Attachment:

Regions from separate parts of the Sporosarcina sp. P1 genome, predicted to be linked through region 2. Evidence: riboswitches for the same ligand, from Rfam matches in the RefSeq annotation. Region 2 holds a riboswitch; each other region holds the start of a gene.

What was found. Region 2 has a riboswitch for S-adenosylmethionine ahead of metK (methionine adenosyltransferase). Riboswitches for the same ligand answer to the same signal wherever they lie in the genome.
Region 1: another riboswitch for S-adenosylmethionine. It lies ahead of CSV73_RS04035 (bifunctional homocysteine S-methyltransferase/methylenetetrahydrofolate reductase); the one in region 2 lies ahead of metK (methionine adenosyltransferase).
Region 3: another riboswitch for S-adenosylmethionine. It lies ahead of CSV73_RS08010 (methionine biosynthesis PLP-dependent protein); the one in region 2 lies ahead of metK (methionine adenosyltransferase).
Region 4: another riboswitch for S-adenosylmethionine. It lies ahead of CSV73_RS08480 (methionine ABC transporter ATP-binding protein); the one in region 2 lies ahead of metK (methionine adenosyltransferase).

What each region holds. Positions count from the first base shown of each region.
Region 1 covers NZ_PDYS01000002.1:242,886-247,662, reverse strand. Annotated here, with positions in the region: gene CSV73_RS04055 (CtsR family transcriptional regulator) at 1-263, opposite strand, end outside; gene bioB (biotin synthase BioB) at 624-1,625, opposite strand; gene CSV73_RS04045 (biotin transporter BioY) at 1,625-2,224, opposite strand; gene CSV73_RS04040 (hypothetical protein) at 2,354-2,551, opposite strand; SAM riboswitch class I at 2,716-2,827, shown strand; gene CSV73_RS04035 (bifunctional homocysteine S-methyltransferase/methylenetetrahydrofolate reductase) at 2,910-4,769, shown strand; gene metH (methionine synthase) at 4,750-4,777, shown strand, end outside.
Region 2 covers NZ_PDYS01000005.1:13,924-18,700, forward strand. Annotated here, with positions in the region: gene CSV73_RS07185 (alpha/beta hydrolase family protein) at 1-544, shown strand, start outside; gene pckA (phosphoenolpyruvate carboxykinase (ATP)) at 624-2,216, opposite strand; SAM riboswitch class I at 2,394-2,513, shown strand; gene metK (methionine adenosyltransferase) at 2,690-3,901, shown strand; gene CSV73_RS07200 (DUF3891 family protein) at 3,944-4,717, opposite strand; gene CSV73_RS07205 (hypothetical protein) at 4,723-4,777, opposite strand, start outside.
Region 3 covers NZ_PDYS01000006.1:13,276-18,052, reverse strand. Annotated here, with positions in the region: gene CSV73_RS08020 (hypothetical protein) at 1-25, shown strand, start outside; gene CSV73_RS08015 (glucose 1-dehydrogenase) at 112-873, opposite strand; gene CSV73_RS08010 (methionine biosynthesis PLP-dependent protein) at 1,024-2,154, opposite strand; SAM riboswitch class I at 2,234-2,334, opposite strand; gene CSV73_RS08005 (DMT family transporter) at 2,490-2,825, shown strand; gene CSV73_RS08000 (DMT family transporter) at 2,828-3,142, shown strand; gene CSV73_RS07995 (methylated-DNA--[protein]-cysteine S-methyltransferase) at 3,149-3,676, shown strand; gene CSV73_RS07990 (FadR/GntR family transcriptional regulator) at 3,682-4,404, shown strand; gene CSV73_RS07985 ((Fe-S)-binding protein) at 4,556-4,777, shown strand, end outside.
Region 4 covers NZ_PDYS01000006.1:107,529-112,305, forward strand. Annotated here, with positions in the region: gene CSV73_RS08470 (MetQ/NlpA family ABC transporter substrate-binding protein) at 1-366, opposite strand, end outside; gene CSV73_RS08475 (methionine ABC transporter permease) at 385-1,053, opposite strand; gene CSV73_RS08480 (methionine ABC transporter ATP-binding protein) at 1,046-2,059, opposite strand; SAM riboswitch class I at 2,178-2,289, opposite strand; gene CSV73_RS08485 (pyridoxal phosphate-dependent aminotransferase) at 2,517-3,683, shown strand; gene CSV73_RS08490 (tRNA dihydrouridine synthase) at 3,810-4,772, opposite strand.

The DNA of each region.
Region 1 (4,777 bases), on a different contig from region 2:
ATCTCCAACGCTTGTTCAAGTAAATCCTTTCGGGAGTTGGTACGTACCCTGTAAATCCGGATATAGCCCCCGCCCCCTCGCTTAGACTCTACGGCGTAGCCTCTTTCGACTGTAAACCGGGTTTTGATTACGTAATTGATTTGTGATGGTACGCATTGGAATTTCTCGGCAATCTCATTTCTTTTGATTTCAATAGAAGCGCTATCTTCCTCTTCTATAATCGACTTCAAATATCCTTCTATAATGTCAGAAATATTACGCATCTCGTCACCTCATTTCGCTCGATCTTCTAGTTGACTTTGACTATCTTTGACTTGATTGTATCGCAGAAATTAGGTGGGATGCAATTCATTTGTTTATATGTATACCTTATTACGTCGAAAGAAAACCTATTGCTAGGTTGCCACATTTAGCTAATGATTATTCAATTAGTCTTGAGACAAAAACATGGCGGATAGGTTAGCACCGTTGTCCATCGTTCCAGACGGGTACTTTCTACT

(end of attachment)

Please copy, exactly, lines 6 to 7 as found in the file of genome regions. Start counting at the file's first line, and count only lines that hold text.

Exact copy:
What each region holds. Positions count from the first base shown of each region.
Region 1 covers NZ_PDYS01000002.1:242,886-247,662, reverse strand. Annotated here, with positions in the region: gene CSV73_RS04055 (CtsR family transcriptional regulator) at 1-263, opposite strand, end outside; gene bioB (biotin synthase BioB) at 624-1,625, opposite strand; gene CSV73_RS04045 (biotin transporter BioY) at 1,625-2,224, opposite strand; gene CSV73_RS04040 (hypothetical protein) at 2,354-2,551, opposite strand; SAM riboswitch class I at 2,716-2,827, shown strand; gene CSV73_RS04035 (bifunctional homocysteine S-methyltransferase/methylenetetrahydrofolate reductase) at 2,910-4,769, shown strand; gene metH (methionine synthase) at 4,750-4,777, shown strand, end outside.